SNARE (soluble N-ethylmaleimide-sensitive factor protein attachment protein receptor) proteins drive vesicle traffic, delivering membrane and cargo to target sites within the cell and at its surface. They contribute to cell homeostasis, morphogenesis, and pathogen defense. A subset of SNAREs, including the Arabidopsis thaliana SNARE SYP121, are known also to coordinate solute uptake via physical interactions with K(+) channels and to moderate their gating at the plasma membrane. Here, we identify a second subset of SNAREs that interact to control these K(+) channels, but with opposing actions on gating. We show that VAMPs (vesicle-associated membrane proteins), which target vesicles to the plasma membrane, also interact with and suppress the activities of the inward-rectifying K(+) channels KAT1 and KC1. Interactions were evident in yeast split-ubiquitin assays, they were recovered in vivo by ratiometric bimolecular fluorescence complementation, and they were sensitive to mutation of a single residue, Tyr-57, within the longin domain of VAMP721. Interaction was also recovered on exchange of the residue at this site in the homolog VAMP723, which normally localizes to the endoplasmic reticulum and otherwise did not interact. Functional analysis showed reduced channel activity and alterations in voltage sensitivity that are best explained by a physical interaction with the channel gates. These actions complement those of SYP121, a cognate SNARE partner of VAMP721, and lead us to propose that the channel interactions reflect a "hand-off" in channel control between the two SNARE proteins that is woven together with vesicle fusion.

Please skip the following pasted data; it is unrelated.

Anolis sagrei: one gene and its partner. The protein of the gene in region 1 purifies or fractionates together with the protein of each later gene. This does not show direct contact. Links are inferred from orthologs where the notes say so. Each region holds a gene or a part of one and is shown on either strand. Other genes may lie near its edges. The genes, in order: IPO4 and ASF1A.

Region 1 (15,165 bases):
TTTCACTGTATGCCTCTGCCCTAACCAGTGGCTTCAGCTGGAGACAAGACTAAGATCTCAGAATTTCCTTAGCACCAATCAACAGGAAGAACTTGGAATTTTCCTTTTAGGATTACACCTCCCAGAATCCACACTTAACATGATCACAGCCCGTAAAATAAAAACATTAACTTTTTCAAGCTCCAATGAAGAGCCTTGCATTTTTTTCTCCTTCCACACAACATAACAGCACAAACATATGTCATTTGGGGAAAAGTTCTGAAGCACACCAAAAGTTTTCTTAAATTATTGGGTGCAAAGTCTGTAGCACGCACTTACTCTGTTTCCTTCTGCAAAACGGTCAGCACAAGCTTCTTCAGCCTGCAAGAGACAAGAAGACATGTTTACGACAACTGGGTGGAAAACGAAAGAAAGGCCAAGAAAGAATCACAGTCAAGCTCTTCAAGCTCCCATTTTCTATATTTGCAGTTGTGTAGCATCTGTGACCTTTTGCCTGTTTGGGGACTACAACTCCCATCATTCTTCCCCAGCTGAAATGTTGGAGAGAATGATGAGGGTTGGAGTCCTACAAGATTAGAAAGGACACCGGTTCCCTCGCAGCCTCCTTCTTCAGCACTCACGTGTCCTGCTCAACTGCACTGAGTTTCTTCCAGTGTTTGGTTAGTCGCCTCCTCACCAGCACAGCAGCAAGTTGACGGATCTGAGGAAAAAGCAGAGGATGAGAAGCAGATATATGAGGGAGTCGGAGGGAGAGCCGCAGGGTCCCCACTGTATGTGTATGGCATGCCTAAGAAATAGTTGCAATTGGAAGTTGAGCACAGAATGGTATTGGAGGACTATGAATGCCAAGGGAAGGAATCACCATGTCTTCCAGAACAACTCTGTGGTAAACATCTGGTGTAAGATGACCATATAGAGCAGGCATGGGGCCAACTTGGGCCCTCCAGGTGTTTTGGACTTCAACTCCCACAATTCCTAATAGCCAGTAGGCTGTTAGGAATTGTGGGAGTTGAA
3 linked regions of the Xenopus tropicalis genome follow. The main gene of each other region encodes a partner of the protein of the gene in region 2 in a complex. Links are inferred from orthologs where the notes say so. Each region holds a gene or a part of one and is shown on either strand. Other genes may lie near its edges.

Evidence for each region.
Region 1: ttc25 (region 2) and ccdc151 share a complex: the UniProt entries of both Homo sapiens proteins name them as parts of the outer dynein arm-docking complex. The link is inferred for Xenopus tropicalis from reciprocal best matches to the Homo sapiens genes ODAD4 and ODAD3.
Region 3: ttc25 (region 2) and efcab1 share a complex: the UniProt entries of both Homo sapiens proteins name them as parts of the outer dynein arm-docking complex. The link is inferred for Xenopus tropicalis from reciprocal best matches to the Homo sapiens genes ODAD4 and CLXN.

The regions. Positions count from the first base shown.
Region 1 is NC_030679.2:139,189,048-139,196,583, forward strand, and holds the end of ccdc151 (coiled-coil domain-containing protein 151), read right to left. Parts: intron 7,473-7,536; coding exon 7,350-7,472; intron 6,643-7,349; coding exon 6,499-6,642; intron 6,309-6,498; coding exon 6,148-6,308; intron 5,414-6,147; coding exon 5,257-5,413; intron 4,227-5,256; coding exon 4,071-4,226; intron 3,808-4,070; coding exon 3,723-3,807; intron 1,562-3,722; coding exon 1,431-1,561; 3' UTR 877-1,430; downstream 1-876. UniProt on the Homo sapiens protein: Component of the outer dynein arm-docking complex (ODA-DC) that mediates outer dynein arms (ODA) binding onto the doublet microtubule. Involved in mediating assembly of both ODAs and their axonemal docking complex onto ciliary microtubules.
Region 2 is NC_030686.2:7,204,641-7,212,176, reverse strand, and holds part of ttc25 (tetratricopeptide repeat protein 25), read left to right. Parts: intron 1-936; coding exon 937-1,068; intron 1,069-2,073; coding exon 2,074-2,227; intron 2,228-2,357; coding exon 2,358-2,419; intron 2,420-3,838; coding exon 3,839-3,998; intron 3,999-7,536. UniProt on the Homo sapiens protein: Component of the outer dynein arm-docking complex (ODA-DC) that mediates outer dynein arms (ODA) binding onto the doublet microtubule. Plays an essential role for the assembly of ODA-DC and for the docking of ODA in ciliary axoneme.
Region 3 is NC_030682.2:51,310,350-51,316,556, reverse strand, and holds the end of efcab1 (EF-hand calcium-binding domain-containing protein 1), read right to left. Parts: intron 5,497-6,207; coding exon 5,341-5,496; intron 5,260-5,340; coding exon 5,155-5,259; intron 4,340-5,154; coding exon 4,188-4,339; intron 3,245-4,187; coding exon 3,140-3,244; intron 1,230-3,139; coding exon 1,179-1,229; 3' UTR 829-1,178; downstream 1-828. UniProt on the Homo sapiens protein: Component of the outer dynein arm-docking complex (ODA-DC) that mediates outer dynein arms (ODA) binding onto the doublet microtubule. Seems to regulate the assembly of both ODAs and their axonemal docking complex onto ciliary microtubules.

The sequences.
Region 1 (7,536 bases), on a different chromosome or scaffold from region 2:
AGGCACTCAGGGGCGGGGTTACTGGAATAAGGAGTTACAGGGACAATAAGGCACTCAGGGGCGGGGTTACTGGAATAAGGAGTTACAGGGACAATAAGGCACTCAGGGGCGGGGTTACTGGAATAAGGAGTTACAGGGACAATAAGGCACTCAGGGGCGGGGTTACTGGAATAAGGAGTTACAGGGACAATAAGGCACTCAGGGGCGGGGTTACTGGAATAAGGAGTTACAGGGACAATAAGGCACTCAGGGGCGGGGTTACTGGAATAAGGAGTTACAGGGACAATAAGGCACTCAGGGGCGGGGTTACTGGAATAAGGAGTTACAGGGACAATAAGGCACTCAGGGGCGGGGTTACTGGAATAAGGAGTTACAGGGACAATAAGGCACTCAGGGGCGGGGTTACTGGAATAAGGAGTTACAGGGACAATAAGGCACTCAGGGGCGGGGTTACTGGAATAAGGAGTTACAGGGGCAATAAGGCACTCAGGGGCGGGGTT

© 2015 American Society of Plant Biologists. All rights reserved.